- acrosomal granule,
- acrosomal vesicle,
- across the board,
Origin of across
Examples from the Web for across
The wives have been traveling for years across the globe to bring attention to the case.Of Cuban Spies, a Baby, and a Filmmaker: The Strange Tale of the Cuban Five|Nina Strochlic|December 28, 2014|DAILY BEAST
They were across the street from a fire station, close enough for his daughter to yell for help.
How do you find the materials, and how do you manage to get them across New York to the sites?#Setinthestreet: Your Street Corner Is Their Art Project|James Joiner|December 24, 2014|DAILY BEAST
And this is a poll, remember, not of Latinos, or of Cuban-Americans across the country.
In the past, union officials have appeared at numerous peaceful protests in New York and across the country.The High-Priced Union Rep Charged With Attacking a Cop|Jacob Siegel|December 19, 2014|DAILY BEAST
Across the street he saw a window with a display of camping equipment, portable stoves, boots, rifles.It Could Be Anything|John Keith Laumer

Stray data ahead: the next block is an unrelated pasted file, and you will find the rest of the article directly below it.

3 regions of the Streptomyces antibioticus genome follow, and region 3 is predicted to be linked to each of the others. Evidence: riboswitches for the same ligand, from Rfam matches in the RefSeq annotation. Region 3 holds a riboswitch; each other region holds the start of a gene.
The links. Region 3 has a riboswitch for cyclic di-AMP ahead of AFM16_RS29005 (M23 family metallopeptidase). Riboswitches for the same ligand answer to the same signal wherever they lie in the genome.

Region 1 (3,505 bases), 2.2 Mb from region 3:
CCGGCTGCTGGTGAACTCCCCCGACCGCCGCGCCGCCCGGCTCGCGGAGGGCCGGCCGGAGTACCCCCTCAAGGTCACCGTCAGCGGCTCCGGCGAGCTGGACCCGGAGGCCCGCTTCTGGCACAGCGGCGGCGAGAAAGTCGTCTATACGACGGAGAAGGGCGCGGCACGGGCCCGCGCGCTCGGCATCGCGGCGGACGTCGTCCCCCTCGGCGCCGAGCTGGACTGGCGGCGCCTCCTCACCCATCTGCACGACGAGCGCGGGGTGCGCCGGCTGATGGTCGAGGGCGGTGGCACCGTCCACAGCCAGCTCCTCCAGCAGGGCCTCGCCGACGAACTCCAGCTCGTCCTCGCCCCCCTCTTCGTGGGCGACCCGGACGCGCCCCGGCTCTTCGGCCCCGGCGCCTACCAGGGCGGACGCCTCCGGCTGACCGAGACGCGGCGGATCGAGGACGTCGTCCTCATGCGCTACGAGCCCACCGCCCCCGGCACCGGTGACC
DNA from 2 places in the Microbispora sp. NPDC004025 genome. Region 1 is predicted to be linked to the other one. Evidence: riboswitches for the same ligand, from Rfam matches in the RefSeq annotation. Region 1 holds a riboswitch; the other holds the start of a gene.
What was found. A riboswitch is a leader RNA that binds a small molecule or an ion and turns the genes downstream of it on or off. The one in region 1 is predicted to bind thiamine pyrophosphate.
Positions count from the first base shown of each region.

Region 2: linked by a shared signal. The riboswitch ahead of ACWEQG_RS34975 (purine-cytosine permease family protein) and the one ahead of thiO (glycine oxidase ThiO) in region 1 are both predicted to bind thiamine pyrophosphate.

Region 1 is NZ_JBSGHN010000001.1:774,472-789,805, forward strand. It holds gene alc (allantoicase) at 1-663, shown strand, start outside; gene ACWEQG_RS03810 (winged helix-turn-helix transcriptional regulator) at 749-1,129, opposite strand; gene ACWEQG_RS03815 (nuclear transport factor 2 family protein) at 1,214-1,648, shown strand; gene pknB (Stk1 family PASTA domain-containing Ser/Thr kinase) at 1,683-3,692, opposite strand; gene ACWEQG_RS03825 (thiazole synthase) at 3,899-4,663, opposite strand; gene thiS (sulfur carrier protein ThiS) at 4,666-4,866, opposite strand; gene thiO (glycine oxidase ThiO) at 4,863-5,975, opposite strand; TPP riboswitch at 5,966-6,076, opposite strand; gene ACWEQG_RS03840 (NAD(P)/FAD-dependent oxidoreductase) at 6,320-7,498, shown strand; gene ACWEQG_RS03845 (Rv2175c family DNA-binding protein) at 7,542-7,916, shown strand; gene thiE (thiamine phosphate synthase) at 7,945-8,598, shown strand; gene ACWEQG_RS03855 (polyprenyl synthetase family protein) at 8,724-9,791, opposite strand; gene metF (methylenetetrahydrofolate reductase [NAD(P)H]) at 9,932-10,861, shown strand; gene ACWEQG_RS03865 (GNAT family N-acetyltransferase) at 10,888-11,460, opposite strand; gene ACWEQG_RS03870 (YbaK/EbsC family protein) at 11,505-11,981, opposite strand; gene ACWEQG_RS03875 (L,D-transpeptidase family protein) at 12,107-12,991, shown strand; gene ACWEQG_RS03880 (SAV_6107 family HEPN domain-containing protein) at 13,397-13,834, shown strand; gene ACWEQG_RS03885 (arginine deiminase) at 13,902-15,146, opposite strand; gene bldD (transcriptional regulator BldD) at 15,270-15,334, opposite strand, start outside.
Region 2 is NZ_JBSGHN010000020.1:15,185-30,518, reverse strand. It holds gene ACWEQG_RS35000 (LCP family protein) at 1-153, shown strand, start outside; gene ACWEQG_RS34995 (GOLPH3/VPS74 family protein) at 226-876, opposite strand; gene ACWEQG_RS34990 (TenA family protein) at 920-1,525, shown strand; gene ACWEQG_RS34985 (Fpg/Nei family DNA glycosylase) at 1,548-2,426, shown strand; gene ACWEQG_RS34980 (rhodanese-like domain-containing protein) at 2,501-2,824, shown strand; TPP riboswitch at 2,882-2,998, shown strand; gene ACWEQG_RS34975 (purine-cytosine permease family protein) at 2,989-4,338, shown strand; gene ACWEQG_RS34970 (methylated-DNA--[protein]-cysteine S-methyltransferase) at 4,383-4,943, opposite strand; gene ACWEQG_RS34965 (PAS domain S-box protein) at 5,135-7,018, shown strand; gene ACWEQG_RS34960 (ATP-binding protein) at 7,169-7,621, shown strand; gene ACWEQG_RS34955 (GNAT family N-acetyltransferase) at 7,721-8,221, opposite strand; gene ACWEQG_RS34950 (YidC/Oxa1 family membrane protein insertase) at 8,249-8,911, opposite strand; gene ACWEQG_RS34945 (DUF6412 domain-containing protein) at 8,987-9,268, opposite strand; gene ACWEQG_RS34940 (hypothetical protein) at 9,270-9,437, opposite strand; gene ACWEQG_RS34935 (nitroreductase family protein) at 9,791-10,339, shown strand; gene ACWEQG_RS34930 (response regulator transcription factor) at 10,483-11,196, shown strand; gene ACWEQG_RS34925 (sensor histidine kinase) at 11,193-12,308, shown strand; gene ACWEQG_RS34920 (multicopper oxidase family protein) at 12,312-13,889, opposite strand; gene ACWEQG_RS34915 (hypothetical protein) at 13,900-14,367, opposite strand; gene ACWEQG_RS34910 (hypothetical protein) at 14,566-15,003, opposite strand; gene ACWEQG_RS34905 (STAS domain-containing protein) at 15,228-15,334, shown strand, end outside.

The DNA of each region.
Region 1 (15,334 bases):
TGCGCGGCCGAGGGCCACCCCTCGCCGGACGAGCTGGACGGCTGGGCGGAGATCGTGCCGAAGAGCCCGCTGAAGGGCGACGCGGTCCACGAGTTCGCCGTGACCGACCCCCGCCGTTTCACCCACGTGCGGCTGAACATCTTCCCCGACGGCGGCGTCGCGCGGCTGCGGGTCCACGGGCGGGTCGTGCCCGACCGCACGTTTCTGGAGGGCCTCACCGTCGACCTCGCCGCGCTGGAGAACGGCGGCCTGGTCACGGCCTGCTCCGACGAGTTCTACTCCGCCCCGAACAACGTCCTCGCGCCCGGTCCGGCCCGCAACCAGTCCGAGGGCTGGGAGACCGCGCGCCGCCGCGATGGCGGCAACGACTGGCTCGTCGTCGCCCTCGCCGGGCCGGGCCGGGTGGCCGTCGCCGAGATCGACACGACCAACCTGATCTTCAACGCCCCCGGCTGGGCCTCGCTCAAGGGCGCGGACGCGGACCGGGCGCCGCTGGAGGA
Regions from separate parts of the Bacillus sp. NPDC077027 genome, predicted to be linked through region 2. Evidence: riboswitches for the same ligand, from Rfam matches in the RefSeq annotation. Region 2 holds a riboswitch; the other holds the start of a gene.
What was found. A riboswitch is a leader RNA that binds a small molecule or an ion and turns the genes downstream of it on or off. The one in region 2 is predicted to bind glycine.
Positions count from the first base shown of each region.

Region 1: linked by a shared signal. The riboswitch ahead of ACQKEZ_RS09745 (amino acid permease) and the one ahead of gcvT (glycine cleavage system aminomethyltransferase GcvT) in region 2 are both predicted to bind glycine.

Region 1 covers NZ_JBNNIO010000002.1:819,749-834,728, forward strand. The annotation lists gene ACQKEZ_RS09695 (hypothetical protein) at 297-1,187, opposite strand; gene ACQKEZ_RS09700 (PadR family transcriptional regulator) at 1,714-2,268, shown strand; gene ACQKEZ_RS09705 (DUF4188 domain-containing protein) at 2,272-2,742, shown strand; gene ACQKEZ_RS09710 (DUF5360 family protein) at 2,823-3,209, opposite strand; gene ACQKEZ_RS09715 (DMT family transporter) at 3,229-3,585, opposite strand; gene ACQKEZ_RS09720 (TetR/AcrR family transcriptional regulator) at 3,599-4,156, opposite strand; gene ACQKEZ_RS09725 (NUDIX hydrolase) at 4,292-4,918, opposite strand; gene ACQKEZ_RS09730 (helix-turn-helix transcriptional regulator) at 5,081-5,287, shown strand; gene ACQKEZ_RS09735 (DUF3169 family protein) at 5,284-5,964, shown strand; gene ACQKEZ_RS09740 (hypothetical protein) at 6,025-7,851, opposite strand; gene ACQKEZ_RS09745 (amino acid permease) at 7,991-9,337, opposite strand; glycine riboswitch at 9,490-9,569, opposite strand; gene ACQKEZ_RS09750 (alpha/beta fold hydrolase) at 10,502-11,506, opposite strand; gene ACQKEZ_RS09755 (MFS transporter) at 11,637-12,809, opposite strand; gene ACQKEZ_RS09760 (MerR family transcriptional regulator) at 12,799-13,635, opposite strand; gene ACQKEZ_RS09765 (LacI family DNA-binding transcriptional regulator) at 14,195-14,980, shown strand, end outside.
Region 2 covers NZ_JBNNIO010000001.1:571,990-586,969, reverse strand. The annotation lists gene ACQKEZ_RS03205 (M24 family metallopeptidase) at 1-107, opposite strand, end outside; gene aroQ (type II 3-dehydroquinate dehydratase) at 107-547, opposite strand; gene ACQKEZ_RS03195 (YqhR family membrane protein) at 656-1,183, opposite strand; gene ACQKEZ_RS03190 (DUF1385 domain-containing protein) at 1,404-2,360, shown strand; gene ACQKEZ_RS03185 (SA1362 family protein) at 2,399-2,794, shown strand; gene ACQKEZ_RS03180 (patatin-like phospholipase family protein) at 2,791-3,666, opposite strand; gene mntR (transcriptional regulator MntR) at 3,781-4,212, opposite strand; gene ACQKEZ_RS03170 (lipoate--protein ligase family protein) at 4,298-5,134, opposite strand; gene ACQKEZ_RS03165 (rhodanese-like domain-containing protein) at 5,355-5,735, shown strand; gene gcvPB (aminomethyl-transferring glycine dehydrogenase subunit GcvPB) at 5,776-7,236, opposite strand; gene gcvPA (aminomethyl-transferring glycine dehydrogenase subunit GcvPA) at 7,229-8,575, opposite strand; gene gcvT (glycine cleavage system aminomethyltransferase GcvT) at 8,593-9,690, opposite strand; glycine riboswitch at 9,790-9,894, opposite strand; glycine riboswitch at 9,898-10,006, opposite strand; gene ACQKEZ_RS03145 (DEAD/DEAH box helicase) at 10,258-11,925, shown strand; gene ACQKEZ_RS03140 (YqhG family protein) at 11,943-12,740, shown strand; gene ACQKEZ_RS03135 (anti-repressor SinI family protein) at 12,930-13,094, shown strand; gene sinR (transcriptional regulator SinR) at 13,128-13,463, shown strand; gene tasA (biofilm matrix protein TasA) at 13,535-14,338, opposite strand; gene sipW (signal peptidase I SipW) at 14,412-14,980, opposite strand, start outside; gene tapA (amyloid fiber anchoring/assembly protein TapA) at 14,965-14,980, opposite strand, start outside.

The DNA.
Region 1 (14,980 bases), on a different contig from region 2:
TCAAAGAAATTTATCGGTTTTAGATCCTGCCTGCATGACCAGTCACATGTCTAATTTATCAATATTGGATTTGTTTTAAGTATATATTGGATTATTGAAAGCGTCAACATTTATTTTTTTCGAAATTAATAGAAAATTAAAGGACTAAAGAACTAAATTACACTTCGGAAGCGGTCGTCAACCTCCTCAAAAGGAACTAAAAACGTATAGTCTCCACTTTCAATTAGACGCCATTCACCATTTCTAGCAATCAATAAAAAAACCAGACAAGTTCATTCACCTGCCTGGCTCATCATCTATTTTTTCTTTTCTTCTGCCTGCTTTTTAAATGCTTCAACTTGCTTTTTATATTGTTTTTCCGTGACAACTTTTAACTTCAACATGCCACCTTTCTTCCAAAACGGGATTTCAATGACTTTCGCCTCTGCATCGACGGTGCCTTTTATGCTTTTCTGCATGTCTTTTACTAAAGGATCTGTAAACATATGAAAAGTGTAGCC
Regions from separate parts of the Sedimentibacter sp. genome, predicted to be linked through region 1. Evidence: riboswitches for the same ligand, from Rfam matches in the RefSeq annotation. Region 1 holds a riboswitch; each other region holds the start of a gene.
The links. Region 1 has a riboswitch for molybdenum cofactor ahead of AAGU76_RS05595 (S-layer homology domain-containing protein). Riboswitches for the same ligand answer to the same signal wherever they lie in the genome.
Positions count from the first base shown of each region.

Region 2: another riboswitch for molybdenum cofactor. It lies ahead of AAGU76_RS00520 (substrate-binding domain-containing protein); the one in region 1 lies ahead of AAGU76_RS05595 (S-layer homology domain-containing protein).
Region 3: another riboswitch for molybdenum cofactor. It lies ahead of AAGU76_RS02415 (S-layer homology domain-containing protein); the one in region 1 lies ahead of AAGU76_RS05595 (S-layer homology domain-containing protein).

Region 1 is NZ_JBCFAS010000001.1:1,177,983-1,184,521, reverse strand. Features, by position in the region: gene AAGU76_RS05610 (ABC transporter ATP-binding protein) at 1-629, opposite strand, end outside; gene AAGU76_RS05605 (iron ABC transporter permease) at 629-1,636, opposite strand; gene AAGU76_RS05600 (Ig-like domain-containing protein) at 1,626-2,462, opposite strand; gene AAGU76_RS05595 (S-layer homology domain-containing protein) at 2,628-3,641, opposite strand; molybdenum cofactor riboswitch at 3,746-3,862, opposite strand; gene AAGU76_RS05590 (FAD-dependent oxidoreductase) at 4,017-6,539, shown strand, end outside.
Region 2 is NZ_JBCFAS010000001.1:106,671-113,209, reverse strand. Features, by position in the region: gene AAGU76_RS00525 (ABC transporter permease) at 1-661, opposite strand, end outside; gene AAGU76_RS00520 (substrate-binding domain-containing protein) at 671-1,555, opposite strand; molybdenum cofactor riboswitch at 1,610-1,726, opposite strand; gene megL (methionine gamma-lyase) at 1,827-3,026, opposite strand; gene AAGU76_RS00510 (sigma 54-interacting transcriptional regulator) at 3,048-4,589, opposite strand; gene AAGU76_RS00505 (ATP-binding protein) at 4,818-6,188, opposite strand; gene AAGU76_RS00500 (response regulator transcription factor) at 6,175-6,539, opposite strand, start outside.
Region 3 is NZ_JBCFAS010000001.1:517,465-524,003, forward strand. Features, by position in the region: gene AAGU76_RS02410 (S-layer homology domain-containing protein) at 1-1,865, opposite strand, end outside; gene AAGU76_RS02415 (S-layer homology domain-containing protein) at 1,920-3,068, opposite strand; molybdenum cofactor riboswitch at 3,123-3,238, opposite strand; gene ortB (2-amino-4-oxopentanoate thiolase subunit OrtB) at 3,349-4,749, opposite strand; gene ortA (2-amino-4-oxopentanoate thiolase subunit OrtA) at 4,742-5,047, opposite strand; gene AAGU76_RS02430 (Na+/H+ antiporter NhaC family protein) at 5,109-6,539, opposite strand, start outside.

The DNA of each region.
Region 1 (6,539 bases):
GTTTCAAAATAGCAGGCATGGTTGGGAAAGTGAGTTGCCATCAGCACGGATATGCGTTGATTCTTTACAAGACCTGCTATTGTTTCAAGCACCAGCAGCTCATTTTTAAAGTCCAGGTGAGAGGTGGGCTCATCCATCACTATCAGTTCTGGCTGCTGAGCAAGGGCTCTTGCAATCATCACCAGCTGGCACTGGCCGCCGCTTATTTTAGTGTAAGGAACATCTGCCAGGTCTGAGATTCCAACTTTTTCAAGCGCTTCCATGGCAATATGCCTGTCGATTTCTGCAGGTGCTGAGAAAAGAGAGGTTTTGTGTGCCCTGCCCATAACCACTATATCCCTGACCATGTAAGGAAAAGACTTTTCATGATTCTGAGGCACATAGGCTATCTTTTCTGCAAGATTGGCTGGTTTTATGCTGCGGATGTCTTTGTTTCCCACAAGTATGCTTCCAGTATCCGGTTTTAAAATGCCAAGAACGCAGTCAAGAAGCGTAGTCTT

Sahwah suggested that we print our inquiry on a pennant and fasten it across the front of the car.The Campfire Girls Go Motoring|Hildegard G. Frey
There's two hundred on our side, but the Yankees'll ride through in the dark and get across before the redcoats are awake.True to the Old Flag|G. A. Henty
Across the entrance the floor sloped up to the rocky ridge, of which Mr. Rogers had spoken; and beyond the ridge lay the pool.Major Vigoureux|A. T. Quiller-Couch
Across the deck, in front of the kaiak-ring, six thongs are usually fastened, and from three to five behind the rower.Eskimo Life|Fridtjof Nansen
Word Origin for across
early 14c., acros, earlier a-croiz (c.1300), from Anglo-French an cros "in a crossed position," literally "on cross" (see cross (n.)). Prepositional meaning "from one side to another" is first recorded 1590s; meaning "on the other side (as a result of crossing)" is from 1750. Phrase across the board originally is from horse-racing, in reference to a bet of the same amount of money on a horse to win, place, or show.
In addition to the idiom beginning with across
- across the board
- come across
- cut across
- get across
- put across
- run across